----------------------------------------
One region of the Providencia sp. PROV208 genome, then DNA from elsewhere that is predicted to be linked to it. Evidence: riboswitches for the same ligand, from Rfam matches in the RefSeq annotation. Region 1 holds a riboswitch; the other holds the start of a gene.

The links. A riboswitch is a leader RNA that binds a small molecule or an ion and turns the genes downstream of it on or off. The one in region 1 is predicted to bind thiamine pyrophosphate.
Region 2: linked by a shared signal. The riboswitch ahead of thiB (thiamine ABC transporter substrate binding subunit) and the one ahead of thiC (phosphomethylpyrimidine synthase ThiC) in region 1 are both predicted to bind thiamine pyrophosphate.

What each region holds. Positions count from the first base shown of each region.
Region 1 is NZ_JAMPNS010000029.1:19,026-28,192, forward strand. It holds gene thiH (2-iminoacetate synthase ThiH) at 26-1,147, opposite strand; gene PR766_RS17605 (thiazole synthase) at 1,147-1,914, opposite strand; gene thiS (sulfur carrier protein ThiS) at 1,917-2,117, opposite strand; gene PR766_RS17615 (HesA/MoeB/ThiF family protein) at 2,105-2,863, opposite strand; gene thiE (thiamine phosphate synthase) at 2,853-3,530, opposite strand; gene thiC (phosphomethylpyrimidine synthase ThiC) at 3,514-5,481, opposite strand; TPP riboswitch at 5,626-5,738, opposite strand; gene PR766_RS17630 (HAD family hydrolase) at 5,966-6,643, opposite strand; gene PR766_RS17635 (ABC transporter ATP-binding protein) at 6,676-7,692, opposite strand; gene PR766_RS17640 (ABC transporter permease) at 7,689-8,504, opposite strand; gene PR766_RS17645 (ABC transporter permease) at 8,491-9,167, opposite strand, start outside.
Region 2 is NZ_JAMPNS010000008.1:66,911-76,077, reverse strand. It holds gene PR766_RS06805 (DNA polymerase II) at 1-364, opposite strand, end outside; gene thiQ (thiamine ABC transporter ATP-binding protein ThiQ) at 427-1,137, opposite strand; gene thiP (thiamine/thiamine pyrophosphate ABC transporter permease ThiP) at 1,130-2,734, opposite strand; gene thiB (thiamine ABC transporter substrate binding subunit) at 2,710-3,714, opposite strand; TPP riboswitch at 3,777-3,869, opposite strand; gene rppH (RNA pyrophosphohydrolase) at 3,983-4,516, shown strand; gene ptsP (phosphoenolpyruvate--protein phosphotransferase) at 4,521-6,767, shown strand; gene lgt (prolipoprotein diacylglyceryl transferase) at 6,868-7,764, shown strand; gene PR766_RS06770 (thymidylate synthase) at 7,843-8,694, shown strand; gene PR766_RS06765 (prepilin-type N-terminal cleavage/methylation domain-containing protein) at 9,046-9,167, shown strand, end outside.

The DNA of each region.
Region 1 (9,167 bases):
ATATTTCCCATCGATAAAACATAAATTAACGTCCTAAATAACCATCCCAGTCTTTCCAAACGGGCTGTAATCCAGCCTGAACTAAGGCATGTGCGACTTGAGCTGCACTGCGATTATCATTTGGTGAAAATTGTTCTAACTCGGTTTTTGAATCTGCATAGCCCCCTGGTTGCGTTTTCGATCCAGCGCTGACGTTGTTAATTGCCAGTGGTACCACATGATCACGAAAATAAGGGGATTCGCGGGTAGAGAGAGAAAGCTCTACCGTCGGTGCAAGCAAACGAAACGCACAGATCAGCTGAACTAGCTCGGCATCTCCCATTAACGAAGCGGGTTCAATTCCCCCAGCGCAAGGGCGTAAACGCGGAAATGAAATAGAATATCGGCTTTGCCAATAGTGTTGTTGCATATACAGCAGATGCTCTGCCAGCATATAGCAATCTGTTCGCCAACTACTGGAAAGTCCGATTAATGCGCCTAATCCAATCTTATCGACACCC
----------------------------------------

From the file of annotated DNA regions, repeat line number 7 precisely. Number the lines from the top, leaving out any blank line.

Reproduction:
The DNA of each region.